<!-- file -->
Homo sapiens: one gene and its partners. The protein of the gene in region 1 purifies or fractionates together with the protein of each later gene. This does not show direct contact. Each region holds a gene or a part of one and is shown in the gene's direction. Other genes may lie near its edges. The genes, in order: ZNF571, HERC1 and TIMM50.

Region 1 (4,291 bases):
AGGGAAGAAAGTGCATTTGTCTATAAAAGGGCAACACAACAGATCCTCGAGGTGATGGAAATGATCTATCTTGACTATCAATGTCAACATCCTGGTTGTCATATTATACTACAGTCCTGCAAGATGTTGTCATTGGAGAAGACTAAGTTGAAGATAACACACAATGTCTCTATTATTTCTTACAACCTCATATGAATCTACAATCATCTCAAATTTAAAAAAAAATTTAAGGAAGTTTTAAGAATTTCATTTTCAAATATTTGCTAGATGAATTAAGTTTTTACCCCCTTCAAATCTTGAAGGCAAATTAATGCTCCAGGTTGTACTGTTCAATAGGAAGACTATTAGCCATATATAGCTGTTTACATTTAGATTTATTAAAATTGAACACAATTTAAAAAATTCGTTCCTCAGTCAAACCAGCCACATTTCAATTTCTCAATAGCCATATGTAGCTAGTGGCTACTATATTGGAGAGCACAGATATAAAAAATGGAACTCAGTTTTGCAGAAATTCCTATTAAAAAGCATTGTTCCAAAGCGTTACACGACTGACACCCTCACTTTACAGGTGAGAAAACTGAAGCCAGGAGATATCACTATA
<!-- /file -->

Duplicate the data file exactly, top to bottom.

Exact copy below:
Homo sapiens: one gene and its partners. The protein of the gene in region 1 purifies or fractionates together with the protein of each later gene. This does not show direct contact. Each region holds a gene or a part of one and is shown in the gene's direction. Other genes may lie near its edges. The genes, in order: ZNF571, HERC1 and TIMM50.

Region 1 (4,291 bases):
AGGGAAGAAAGTGCATTTGTCTATAAAAGGGCAACACAACAGATCCTCGAGGTGATGGAAATGATCTATCTTGACTATCAATGTCAACATCCTGGTTGTCATATTATACTACAGTCCTGCAAGATGTTGTCATTGGAGAAGACTAAGTTGAAGATAACACACAATGTCTCTATTATTTCTTACAACCTCATATGAATCTACAATCATCTCAAATTTAAAAAAAAATTTAAGGAAGTTTTAAGAATTTCATTTTCAAATATTTGCTAGATGAATTAAGTTTTTACCCCCTTCAAATCTTGAAGGCAAATTAATGCTCCAGGTTGTACTGTTCAATAGGAAGACTATTAGCCATATATAGCTGTTTACATTTAGATTTATTAAAATTGAACACAATTTAAAAAATTCGTTCCTCAGTCAAACCAGCCACATTTCAATTTCTCAATAGCCATATGTAGCTAGTGGCTACTATATTGGAGAGCACAGATATAAAAAATGGAACTCAGTTTTGCAGAAATTCCTATTAAAAAGCATTGTTCCAAAGCGTTACACGACTGACACCCTCACTTTACAGGTGAGAAAACTGAAGCCAGGAGATATCACTATA